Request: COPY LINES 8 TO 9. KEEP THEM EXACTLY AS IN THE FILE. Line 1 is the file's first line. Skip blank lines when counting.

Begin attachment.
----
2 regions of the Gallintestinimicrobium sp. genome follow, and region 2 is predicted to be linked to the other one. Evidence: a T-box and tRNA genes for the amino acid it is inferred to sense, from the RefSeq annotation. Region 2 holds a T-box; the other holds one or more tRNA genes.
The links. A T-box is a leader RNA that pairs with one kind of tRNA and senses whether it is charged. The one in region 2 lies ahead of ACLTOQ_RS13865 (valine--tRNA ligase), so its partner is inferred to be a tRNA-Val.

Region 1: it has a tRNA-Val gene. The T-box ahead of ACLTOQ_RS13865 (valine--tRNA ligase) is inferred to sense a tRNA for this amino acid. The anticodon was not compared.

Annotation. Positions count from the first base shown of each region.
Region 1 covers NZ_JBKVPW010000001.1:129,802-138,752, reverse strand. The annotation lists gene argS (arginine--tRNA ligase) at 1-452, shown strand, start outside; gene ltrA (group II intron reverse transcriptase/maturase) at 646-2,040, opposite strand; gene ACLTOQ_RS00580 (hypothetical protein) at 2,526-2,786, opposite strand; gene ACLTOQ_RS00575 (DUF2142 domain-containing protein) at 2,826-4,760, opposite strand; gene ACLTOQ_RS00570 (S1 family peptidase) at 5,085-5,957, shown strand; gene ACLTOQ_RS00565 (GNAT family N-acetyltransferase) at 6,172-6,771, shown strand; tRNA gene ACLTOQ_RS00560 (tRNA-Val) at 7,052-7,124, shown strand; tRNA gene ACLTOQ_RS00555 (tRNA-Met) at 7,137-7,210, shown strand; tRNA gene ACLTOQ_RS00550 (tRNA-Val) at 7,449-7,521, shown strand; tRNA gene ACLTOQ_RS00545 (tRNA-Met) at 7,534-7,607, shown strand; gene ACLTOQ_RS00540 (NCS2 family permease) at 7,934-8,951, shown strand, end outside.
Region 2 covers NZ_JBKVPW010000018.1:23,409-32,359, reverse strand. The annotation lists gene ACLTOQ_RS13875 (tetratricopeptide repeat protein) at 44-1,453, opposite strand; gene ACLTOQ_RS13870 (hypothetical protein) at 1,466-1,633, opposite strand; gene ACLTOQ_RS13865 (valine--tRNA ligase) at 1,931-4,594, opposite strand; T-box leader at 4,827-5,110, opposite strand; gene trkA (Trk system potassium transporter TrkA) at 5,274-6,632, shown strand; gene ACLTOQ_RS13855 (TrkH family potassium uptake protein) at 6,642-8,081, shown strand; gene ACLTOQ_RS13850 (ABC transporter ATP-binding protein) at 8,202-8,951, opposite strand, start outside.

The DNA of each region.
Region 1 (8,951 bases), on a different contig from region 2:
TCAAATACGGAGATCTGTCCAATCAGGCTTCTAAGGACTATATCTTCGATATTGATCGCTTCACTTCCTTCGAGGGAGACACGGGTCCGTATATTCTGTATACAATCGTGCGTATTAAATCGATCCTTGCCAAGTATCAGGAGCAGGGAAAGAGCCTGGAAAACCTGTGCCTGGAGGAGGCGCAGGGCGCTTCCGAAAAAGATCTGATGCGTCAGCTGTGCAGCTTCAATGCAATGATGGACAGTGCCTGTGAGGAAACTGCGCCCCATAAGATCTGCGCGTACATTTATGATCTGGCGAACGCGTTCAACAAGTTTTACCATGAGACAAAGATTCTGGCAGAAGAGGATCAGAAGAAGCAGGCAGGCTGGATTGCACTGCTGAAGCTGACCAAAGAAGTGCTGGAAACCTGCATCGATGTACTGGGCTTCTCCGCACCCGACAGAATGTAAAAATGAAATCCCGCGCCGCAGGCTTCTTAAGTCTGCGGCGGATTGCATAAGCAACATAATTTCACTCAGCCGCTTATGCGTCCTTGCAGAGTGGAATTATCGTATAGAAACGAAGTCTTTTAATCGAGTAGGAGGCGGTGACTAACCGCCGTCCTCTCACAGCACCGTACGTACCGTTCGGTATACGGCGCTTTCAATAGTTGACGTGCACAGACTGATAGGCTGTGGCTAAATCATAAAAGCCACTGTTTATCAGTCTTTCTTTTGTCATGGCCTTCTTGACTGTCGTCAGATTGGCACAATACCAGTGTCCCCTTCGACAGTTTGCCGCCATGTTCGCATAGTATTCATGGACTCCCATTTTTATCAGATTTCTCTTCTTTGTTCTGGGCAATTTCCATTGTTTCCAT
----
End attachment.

Region 1 (8,951 bases), on a different contig from region 2:
TCAAATACGGAGATCTGTCCAATCAGGCTTCTAAGGACTATATCTTCGATATTGATCGCTTCACTTCCTTCGAGGGAGACACGGGTCCGTATATTCTGTATACAATCGTGCGTATTAAATCGATCCTTGCCAAGTATCAGGAGCAGGGAAAGAGCCTGGAAAACCTGTGCCTGGAGGAGGCGCAGGGCGCTTCCGAAAAAGATCTGATGCGTCAGCTGTGCAGCTTCAATGCAATGATGGACAGTGCCTGTGAGGAAACTGCGCCCCATAAGATCTGCGCGTACATTTATGATCTGGCGAACGCGTTCAACAAGTTTTACCATGAGACAAAGATTCTGGCAGAAGAGGATCAGAAGAAGCAGGCAGGCTGGATTGCACTGCTGAAGCTGACCAAAGAAGTGCTGGAAACCTGCATCGATGTACTGGGCTTCTCCGCACCCGACAGAATGTAAAAATGAAATCCCGCGCCGCAGGCTTCTTAAGTCTGCGGCGGATTGCATAAGCAACATAATTTCACTCAGCCGCTTATGCGTCCTTGCAGAGTGGAATTATCGTATAGAAACGAAGTCTTTTAATCGAGTAGGAGGCGGTGACTAACCGCCGTCCTCTCACAGCACCGTACGTACCGTTCGGTATACGGCGCTTTCAATAGTTGACGTGCACAGACTGATAGGCTGTGGCTAAATCATAAAAGCCACTGTTTATCAGTCTTTCTTTTGTCATGGCCTTCTTGACTGTCGTCAGATTGGCACAATACCAGTGTCCCCTTCGACAGTTTGCCGCCATGTTCGCATAGTATTCATGGACTCCCATTTTTATCAGATTTCTCTTCTTTGTTCTGGGCAATTTCCATTGTTTCCAT